Blagojevich’s arrest is nothing new in Illinois politics. Thanks to an all too revealing affidavit and secret recordings in his office, Blagojevich and John Harris, his chief of staff, were charged with, “…conspiracy to commit wire fraud and solicitation to commit bribery…” (Coen 1). Blagojevich really took after his predecessor, Governor George Ryan, who in 2002, highly suspected of being the leader of a racketeering ring in his administration (Rosenberg). No wonder Illinois is widely known as a hotbed for buying and selling civil service. We can trace corruption in Illinois to Chicago Mayor Richard Daley, a man of very strict beliefs, strict policies, and strict bribery (Rosenberg).  Corruption even goes FURTHER at the federal level, Jack Abramoff made a huge mess out of the Bush administration in 2006 with his lobbying tactics: often employing bribing officials, fake wire transfers to scam, and a little bit of contract killing (Rosenberg). Don’t forget corruption in FDR’s New Deals, because in 1930’s congress, representatives were caught in the actions of selling state jobs to various organizations (Dallas Morning News 18). This list of historical no-no’s could go on, but a precedence forms, a never ending cycle if you will. So this begs the question: will political corruption remain in american politics, now and forever? Those people who fought against big government corruption in the 1930s, such as Cartoonist John Knott and The Dallas Morning News, will their efforts be in vain? According to all this information, the future may be bleak.

Matson’s cartoon explores the previously explained unfortunate future in politics. Here there’s a very amusing depiction of Rod Blagojevich. Sitting in his prison cell, Rod happily looks across from a poster titled, “Rod Blagojevich 2026,” which is fortunately the year he is released from prison. So what’s hilarious is that this man clearly thinks he can run again for office, but as a society we know he isn’t going to re-elected; convicted felons are mostly frowned upon, especially those that are convicted of fraud and political corruption! There is something, however that is more unsettling about the cartoon, unsettling since it could be true. Is Blagojevich smiling because he’s naive and thinks he still has a shot of the big leagues, or because he knows that his conviction doesn’t change anything? If political machines have been running around politics for a hundred years, what’s to say they’ll stop? When it comes to combatting the current state of politics, “Faith in the judicial system itself can be undermined by corruption” (Handlin). This scary revelation amidst something originally intended as humorous scares many forward thinkers in todays political climate. If the past couldn’t fix its wrongs, what’s to say we can?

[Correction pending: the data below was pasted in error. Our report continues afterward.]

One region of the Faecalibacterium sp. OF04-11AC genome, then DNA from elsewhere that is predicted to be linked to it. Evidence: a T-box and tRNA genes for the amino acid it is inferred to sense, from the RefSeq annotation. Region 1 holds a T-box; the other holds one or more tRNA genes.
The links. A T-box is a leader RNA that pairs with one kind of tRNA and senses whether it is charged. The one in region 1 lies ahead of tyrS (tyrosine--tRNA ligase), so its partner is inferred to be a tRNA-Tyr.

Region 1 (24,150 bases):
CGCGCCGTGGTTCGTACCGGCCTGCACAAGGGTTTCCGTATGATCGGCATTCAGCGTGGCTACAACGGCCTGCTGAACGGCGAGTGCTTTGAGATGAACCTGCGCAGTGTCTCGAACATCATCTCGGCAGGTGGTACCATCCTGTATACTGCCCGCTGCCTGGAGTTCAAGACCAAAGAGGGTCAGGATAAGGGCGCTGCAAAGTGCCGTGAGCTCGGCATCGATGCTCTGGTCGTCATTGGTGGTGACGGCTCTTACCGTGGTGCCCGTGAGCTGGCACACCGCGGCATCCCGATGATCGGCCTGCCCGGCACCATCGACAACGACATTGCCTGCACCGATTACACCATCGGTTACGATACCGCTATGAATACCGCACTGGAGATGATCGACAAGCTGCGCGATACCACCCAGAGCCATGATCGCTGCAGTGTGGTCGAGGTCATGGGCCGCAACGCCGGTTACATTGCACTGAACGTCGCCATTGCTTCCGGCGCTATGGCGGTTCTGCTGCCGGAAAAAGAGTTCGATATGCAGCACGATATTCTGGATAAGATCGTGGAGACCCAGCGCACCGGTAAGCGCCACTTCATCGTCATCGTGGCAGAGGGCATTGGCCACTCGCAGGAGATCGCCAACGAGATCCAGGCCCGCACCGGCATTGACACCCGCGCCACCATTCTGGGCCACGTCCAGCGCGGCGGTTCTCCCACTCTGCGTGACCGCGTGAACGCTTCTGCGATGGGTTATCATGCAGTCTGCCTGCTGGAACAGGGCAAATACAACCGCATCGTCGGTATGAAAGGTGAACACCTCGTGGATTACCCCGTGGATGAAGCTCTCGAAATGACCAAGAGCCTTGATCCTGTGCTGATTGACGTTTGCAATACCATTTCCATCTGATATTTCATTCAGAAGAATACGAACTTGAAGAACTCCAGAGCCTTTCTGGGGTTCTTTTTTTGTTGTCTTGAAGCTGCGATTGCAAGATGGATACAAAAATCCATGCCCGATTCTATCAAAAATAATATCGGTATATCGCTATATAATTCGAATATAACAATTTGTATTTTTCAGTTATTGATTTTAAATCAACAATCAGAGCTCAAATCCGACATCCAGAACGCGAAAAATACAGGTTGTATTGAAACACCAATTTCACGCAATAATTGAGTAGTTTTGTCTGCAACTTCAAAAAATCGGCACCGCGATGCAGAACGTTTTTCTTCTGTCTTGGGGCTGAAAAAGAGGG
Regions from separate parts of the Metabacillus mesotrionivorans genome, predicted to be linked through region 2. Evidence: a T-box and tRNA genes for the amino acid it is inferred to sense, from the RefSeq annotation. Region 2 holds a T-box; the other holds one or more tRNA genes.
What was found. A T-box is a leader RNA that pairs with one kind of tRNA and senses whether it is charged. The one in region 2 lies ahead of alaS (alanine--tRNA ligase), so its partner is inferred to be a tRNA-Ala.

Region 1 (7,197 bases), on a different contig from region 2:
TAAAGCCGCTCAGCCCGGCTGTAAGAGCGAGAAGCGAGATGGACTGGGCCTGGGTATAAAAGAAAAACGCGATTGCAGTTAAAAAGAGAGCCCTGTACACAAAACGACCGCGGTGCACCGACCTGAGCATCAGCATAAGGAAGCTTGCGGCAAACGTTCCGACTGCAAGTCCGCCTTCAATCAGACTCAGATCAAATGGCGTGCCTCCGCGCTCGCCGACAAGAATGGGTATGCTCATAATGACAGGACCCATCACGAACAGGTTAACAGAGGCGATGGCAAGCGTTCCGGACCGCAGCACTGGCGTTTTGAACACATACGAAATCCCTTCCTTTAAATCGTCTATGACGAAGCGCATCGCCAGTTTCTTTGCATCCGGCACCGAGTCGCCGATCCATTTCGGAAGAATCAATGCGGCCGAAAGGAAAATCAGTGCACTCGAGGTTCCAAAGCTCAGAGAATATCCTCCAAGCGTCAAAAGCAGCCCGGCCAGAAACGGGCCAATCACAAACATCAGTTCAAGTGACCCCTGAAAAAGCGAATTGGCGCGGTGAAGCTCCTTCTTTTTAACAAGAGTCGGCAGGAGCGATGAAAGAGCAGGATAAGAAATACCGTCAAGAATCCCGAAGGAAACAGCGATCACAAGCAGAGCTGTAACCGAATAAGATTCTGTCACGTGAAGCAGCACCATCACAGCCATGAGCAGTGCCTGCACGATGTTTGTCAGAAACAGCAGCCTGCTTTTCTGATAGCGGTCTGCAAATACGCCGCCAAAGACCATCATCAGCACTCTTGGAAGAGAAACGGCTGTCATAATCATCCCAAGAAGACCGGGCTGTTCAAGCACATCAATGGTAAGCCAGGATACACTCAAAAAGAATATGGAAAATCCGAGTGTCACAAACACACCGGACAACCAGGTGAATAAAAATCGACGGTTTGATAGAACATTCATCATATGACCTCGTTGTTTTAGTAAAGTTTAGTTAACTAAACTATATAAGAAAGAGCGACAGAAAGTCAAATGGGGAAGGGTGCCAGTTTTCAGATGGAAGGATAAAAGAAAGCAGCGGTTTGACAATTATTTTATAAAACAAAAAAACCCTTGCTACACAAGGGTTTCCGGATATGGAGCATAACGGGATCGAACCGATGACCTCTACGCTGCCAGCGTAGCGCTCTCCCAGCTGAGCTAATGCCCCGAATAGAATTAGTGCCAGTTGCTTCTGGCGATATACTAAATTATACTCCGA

Blagojevich was just the tip of the iceberg. Examination of political corruption isn’t just a new issue, but has been rampant in 20th century government, such as FDR’s congress, and Mayor Daley. Political Cartoonist such as R.J. Matson and John Knott of the Dallas Morning News become freedom fighters of these issues, but no matter how much work they put in, no change will come about. The only hope is push this knowledge to the masses, if there is any hope at all.

Bibliography

Coen, Jeff, Rick Pearson, John Chase, and David Kidwell. “ROD BLAGOJEVICH: Gov. Rod Blagojevich Arrested, Charged, Released.” Tribunedigital-chicagotribune. Chicago Tribune, 10 Dec. 2008. Web. 19 Nov. 2015.

Dallas Morning News, ed. “Civil Service Needed.” Editorial. Dallas Morning News 3 Nov. 1933: 18. America’s Newspapers [NewsBank]. Web. 26 Oct. 2015.

Handlin, Amy. “Citizens United v. Federal Election Commission, 588 U.S. 1 (2010).” Dirty Deals?: An Encyclopedia of Lobbying, Political Influence, and Corruption Ed. Amy Handlin. Vol. 2: Articles. Santa Barbara, CA: ABC-CLIO, 2014. 394-395. Gale Virtual Reference Library. Web. 19 Nov. 2015.

Handlin, Amy. “The Roots of Corruption.” Dirty Deals?: An Encyclopedia of Lobbying, Political Influence, and Corruption Ed. Amy Handlin. Vol. 1: Essays. Santa Barbara, CA: ABC-CLIO, 2014. [273]-291. Gale Virtual Reference Library. Web. 19 Nov. 2015.

Handlin, Amy. “The Corruption Tax.” Dirty Deals?: An Encyclopedia of Lobbying, Political Influence, and Corruption Ed. Amy Handlin. Vol. 1: Essays. Santa Barbara, CA: ABC-CLIO, 2014. [292]-300. Gale Virtual Reference Library. Web. 19 Nov. 2015.

Homel, Michael W. “Daley, Richard J.” Encyclopedia of American Urban History. Ed. David Goldfield. Vol. 1. Thousand Oaks, CA: SAGE Reference, 2007. 203-204. Gale Virtual Reference Library. Web. 19 Nov. 2015.

Matson, R.J. “Blagojevich 2026-COLOR.” Cagle Cartoons. N.p., n.d. Web. 7 Dec. 2011.

Rosenberg, Stuart. “Abramoff, Jack (1958– ).” Dirty Deals?: An Encyclopedia of Lobbying, Political Influence, and Corruption Ed. Amy Handlin. Vol. 2: Articles. Santa Barbara, CA: ABC-CLIO, 2014. 337-338. Gale Virtual Reference Library. Web. 19 Nov. 2015.

Rosenberg, Stuart. “Blagojevich, Rod (1956– ).” Dirty Deals?: An Encyclopedia of Lobbying, Political Influence, and Corruption Ed. Amy Handlin. Vol. 2: Articles. Santa Barbara, CA: ABC-CLIO, 2014. 368-370. Gale Virtual Reference Library. Web. 19 Nov. 2015.